When The Moonstone by Wilkie Collins first appeared in 1868, it was printed in weekly installments in Charles Dickens’s magazine All the Year Round. Each week, readers thronged the streets in front of the magazine office, eager for the next part. No book, except Collins’s The Woman in White, published 8 years earlier, had ever received such a reception. Many years later, the poet T.S. Eliot would refer to The Moonstone as “the first, the longest, and the best of the modern English detective novels.”
The Moonstone is a diamond – not the semi-precious stone we call “moonstone” today – stolen from a statue of the moon god in India and later inherited by the young Rachel Verinder on her 18th birthday. It disappears the same night, and the three Hindu men reportedly seen nearby are immediately suspected. But of course things are not so simple as they first appear, and it is well over a year before the diamond is recovered and the mystery of its theft is solved. In the interim, many lives have been disrupted and several characters are dead.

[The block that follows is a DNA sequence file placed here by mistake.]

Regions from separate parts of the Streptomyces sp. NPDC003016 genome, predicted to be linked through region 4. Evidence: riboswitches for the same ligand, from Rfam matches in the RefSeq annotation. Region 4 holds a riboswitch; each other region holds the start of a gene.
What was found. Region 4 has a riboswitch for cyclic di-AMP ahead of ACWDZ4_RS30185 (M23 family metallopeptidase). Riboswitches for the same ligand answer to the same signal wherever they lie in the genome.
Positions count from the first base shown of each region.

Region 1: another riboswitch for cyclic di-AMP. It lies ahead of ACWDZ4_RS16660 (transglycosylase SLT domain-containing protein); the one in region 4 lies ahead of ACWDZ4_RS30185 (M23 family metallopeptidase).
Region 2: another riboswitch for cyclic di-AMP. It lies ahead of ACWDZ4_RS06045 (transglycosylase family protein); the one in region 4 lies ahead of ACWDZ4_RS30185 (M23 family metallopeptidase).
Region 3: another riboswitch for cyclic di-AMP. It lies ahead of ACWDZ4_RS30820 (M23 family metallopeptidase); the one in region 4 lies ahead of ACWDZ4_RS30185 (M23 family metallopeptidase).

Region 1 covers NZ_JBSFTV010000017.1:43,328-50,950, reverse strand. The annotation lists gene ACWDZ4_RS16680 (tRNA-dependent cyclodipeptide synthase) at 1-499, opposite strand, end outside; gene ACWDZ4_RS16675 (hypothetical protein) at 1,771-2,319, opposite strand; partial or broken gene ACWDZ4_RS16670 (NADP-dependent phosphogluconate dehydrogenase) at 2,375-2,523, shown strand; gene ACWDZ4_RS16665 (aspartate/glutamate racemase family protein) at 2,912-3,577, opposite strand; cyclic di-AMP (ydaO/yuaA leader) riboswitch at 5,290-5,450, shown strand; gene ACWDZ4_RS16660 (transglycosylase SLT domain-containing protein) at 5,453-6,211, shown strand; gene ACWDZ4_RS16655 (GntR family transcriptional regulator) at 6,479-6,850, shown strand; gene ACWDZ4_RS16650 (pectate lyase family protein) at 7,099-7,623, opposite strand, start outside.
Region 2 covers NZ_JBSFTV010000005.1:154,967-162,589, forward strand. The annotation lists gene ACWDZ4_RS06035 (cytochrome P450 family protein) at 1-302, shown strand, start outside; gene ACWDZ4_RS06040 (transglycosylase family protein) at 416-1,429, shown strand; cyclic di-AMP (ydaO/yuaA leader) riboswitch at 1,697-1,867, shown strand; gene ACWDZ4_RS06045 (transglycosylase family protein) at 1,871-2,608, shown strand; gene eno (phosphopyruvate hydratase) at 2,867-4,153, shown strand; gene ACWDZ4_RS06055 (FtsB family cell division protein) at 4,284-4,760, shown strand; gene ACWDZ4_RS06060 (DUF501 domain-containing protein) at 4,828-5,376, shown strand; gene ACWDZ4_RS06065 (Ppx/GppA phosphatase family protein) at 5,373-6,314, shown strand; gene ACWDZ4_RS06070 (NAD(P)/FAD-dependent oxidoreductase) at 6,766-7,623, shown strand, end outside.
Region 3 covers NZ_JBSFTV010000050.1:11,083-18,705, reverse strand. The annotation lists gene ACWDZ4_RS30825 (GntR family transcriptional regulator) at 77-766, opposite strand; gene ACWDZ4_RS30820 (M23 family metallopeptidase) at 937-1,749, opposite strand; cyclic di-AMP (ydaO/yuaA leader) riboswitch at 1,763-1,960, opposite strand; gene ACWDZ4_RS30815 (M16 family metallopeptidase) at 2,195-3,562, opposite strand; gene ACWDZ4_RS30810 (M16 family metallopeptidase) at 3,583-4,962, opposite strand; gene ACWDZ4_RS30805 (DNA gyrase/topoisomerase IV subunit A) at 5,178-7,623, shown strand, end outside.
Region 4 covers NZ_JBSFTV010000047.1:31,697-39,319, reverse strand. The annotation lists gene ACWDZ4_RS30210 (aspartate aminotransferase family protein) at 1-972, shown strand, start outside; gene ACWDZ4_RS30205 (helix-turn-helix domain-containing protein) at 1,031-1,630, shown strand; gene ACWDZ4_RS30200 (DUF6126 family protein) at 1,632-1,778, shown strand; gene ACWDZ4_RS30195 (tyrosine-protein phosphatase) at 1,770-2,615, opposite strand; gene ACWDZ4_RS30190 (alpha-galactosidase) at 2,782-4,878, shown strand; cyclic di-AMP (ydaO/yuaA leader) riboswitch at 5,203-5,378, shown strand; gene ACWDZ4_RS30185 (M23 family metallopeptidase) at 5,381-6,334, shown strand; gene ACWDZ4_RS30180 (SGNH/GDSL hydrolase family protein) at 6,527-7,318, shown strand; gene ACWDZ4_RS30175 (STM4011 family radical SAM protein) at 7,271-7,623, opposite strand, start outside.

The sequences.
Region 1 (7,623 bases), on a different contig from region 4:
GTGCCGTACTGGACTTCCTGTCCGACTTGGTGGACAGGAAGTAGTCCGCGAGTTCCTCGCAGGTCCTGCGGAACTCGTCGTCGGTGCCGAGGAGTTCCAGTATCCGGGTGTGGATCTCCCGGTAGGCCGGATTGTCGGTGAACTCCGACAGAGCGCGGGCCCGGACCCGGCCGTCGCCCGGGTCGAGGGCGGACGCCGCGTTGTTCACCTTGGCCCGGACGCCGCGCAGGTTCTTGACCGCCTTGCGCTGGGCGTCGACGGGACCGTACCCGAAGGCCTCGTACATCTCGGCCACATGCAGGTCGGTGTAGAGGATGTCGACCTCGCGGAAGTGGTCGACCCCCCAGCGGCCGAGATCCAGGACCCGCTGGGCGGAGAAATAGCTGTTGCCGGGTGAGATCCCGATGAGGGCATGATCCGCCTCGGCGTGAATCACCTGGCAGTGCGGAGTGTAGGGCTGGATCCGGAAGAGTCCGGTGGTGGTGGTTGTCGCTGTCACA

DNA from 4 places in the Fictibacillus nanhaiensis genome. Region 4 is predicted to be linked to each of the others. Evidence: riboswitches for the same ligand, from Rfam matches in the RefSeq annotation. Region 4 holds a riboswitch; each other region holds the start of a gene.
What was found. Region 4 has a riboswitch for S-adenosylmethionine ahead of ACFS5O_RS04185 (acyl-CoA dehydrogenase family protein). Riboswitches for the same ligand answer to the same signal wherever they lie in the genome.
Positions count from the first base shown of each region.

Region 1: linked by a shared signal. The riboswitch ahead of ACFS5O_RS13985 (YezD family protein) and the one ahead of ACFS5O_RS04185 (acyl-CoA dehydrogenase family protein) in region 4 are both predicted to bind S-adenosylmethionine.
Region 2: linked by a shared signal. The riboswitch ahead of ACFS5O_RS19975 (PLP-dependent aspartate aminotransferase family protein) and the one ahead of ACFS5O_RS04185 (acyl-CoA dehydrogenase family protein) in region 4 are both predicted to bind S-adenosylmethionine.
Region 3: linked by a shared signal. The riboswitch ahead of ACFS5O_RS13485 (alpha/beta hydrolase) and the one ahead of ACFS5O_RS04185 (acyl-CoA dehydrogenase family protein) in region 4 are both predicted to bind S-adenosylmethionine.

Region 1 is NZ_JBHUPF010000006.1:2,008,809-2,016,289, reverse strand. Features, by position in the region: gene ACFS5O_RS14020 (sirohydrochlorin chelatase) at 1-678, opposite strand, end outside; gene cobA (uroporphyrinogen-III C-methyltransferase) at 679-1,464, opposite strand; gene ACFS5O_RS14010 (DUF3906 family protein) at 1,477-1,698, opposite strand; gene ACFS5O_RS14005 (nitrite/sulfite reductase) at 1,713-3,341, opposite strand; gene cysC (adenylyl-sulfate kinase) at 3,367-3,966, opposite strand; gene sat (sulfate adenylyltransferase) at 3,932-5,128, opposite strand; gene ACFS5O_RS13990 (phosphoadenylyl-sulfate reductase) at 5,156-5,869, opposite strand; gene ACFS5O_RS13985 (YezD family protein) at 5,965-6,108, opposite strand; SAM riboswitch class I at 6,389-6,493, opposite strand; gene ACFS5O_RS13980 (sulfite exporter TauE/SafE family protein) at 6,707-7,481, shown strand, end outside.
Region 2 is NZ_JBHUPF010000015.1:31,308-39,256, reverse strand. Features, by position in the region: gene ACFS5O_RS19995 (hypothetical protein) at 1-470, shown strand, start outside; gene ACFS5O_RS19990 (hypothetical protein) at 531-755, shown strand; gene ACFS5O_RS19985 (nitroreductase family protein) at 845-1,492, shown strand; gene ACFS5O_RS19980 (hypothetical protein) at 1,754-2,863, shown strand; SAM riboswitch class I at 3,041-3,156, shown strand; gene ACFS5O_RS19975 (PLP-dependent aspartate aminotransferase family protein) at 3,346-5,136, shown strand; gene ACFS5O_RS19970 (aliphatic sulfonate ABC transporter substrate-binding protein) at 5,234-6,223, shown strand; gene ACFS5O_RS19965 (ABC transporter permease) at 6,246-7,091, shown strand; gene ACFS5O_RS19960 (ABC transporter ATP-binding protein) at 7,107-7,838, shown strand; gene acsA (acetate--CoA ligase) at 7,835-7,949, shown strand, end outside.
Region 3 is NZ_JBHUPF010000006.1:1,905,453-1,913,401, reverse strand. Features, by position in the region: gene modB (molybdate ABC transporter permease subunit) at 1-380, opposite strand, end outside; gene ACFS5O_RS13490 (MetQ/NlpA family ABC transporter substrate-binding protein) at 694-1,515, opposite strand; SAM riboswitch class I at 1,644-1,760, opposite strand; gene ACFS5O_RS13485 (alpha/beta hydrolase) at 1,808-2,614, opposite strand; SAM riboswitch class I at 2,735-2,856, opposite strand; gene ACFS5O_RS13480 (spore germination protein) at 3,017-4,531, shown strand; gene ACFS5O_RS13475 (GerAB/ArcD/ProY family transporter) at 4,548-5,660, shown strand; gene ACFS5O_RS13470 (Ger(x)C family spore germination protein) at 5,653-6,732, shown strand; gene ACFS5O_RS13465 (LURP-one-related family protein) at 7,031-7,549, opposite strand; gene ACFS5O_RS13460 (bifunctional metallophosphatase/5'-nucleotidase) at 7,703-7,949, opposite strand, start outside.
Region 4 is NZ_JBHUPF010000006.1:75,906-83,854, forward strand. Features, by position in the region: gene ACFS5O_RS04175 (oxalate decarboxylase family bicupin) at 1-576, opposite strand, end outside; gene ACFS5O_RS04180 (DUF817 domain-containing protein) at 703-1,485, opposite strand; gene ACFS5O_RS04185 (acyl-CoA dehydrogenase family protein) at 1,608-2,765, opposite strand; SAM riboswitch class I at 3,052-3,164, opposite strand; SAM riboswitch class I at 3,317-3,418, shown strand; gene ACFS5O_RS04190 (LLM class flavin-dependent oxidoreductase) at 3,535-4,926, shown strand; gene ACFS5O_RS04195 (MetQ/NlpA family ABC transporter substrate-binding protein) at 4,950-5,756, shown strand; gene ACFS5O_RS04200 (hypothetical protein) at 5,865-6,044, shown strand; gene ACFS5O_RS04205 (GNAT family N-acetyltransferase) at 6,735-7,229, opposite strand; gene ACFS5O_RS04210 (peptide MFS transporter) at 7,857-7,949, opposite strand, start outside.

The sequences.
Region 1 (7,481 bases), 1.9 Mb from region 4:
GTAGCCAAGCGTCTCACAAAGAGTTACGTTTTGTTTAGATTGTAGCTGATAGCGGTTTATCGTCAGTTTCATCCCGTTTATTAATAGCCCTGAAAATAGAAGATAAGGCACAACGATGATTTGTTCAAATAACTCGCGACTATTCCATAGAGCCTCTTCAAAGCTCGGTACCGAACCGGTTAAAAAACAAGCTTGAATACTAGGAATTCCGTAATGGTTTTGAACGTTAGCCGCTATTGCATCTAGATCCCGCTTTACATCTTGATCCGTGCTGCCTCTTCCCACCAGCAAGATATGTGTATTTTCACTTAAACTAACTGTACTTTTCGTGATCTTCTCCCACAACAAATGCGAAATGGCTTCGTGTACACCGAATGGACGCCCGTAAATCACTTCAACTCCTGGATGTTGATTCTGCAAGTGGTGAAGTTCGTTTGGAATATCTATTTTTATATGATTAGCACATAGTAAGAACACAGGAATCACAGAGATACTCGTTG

The story is told in a series of narratives by some of the characters, making them much like witnesses at a trial. In this book, Collins originated many of the conventions of the mystery genre: a crime at an English country home, a small group of suspects present when the crime occurs, a bumbling local policeman, and investigation by both a talented amateur detective and the celebrated detective from Scotland Yard.
Life moved at a different pace in the 19th century, and books from the mid-1800s reflect that. Reading The Moonstone takes some patience in 2010, but it’s well worth it. The first-time reader will be intrigued by the mystery of the gem’s disappearance, while the re-reader can savor the gentle humor of some of the narratives and the biting satire of some of the others.